Monofocal IOLs offer superior optical performance, contrast sensitivity, and modular transfer function, because they refract light to a single point (Figure 3). Multifocal lenses that split the light necessitate a trade-off between a greater quantity of vision from near to distance, but the trade-off is reduced visual quality. This is why refractive and diffractive IOLs have greater reported rates of halo and glare and the waxy vision phenomenon.
Currently in the United States, Crystalens implantations are composed of 80% Crystalens AO and 20% Crystalens HD. Although I know some surgeons now use the AO platform for 100% of their implantations, I still use the Crystalens HD lens, particularly when I plan to mix IOLs. I often place the Crystalens AO IOL in the dominant-distance eye and the Crystalens HD in the nondominant eye to give the patient slightly stronger near vision. I have found that this strategy improves patient satisfaction across the entire spectrum of vision.
Each model of the Crystalens requires a slightly different A-constant (see Crystalens AOMeasurements) and therefore requires a different IOL formula. The SRK/T formula works best for eyes with axial lengths measuring 22.01 mm or longer. I now use the Holladay II formula (Holladay Consulting, Inc., Bellaire, TX) for shorter eyes and those with keratometry readings that are flatter than 42.00 D or steeper than 47.00 D (independent of axial length).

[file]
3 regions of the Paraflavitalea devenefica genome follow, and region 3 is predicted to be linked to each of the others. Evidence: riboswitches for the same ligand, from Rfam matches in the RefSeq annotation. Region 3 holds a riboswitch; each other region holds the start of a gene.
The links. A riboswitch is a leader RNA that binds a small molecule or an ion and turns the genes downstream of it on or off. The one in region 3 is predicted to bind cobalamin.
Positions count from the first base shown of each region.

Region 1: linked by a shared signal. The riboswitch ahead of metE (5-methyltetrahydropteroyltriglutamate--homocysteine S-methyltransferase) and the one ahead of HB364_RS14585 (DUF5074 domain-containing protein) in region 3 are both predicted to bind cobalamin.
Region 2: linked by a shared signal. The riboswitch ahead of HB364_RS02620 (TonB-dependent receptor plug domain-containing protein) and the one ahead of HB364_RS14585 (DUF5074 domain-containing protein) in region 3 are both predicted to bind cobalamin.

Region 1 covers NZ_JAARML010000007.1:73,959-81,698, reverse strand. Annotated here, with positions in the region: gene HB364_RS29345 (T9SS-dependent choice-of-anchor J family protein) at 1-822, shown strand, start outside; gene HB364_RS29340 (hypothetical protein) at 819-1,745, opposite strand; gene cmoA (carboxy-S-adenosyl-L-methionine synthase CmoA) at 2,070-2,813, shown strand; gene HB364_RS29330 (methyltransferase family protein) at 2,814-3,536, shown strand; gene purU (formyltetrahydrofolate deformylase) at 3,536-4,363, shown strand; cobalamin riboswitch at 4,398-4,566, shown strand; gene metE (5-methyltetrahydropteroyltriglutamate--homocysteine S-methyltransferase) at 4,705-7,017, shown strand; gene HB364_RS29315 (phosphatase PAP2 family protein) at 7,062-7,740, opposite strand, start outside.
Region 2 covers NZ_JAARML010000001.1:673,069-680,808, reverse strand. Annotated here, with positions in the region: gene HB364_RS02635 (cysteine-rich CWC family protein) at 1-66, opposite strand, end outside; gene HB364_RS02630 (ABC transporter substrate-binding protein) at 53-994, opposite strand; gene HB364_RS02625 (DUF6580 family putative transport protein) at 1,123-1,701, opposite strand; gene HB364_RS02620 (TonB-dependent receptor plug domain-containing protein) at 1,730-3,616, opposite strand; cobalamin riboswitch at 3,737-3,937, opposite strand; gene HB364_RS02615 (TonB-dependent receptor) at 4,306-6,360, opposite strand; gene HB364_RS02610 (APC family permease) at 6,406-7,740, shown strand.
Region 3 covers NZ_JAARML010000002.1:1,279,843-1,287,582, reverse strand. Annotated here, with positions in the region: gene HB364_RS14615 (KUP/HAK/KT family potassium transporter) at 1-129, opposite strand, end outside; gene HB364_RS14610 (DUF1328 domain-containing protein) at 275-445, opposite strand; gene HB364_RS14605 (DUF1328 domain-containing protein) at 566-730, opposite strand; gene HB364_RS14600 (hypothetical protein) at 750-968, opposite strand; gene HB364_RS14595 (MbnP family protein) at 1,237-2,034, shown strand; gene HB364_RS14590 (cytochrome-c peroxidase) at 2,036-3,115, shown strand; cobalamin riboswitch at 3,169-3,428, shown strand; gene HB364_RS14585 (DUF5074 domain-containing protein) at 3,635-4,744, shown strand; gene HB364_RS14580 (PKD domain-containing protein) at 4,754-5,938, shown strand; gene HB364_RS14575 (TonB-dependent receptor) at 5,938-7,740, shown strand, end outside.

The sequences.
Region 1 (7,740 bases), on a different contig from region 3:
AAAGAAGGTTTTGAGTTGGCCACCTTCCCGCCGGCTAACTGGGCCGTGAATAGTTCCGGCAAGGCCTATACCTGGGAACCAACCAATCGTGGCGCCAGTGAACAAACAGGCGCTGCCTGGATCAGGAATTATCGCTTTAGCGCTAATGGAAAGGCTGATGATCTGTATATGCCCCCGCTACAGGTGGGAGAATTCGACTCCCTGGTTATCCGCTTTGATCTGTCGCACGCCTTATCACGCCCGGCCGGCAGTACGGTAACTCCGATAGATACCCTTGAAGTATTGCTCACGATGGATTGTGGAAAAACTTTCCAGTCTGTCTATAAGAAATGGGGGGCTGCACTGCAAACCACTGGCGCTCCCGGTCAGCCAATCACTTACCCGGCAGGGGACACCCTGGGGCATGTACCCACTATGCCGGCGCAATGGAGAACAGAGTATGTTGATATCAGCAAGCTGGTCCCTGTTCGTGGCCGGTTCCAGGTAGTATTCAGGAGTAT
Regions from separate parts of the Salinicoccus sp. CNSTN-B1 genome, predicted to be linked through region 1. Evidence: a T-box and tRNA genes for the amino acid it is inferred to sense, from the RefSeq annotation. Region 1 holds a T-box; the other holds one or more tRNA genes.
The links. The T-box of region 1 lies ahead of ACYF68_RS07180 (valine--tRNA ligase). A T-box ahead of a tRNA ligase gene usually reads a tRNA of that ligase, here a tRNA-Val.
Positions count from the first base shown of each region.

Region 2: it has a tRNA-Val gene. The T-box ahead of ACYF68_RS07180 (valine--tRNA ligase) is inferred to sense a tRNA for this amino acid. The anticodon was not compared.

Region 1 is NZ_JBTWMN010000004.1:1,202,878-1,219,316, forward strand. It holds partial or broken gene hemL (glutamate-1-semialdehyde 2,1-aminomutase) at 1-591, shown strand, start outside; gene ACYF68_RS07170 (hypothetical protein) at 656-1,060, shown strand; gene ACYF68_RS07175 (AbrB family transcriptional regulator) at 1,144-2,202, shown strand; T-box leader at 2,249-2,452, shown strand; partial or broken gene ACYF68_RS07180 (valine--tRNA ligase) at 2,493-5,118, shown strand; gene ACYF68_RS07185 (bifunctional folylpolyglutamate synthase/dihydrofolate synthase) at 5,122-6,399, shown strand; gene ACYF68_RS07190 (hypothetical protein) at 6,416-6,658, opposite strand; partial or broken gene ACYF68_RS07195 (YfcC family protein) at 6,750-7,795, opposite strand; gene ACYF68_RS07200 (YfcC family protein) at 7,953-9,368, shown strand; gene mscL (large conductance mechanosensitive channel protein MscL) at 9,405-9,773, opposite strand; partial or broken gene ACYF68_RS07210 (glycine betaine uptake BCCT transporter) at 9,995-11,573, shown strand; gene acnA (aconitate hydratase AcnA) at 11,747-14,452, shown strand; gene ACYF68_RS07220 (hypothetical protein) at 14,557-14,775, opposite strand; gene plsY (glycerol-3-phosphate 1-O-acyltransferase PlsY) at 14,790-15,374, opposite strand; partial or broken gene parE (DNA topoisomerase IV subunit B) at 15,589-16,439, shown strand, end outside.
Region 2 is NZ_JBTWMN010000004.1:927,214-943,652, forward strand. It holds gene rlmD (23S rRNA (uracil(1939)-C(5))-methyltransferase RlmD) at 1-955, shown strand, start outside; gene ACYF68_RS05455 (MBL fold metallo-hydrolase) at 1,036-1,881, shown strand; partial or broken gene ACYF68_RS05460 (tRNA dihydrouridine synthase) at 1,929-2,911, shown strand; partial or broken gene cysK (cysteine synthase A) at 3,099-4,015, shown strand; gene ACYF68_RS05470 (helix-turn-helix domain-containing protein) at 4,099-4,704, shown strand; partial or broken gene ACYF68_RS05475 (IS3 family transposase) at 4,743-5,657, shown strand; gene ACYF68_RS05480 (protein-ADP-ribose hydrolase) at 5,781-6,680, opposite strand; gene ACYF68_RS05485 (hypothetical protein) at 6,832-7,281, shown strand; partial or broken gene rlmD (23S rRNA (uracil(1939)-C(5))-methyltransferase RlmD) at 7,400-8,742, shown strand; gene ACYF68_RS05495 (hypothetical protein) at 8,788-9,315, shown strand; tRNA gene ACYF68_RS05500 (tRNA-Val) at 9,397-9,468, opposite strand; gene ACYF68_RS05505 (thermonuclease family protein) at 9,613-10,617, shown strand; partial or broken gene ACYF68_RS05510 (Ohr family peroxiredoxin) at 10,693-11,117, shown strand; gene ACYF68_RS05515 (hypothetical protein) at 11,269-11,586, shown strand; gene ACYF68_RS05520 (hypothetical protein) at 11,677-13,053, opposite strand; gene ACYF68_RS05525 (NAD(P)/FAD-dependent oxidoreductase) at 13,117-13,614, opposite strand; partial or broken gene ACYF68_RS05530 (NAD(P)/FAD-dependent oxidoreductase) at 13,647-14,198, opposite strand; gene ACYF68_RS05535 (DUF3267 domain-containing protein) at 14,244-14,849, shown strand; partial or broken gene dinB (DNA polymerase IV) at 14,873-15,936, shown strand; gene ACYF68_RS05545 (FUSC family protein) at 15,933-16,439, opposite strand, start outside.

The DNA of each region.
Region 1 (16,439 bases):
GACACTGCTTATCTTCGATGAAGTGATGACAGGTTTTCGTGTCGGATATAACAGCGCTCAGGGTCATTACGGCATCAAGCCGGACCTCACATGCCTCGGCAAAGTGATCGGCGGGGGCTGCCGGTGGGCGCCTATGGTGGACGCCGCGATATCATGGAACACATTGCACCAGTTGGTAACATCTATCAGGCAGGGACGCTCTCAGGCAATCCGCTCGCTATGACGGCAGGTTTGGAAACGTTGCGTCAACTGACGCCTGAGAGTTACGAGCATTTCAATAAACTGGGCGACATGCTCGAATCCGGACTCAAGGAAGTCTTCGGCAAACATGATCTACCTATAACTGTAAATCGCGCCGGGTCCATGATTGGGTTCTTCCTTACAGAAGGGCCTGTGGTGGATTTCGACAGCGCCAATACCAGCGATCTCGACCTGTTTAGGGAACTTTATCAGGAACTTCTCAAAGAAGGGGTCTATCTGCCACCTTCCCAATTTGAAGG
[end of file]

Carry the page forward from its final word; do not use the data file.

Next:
There are a few surgical tips I recommend for creating the incision and the capsulorhexis, inserting the lens, and completing the case. I recommend using a scleral tunnel, which I feel is of higher quality than a clear corneal incision. Whatever incision you use must be watertight, and multiplanar incisions are more watertight than a single-plane incisions. A watertight Wong pocket is ideal (Figure 4).
At the conclusion of the case, the goal is to achieve a posterior vault of the Crystalens’ optic to prevent a surprise myopic effect on the first postoperative day. The reports of asymmetric vaulting, or Z syndrome, with the Crystalens did not occur until we began using small capsulorhexis of 4.0 to 4.5 mm. Creating a 5.5- to 6.0-mm capsulorhexis eliminates this problem.
To remove the remaining lens epithelial cells, I recommend polishing the undersurface of the anterior capsule using a Whitman-Shepherd polisher (Baush + Lomb/ Storz Ophthalmics). Personally, I polish the posterior capsule and do not spend much time on the anterior capsule.
Before inserting the Crystalens AO, coat the capsular bag with a cohesive viscoelastic to help prevent the lens’ thin optic from flexing inside the eye. The OVD will also expand the bag to the point that you may easily rotate the lens. For insertion, I use the Crystalsert injector (Bausch + Lomb), which is designed to implant the lens though a 2.8-mm incision. Rotate the IOL 90° after inserting it, and make sure the haptics are in the capsular sulcus. The more bulbous haptic should be on the right. If it is on the left, it means the lens was inserted upside down.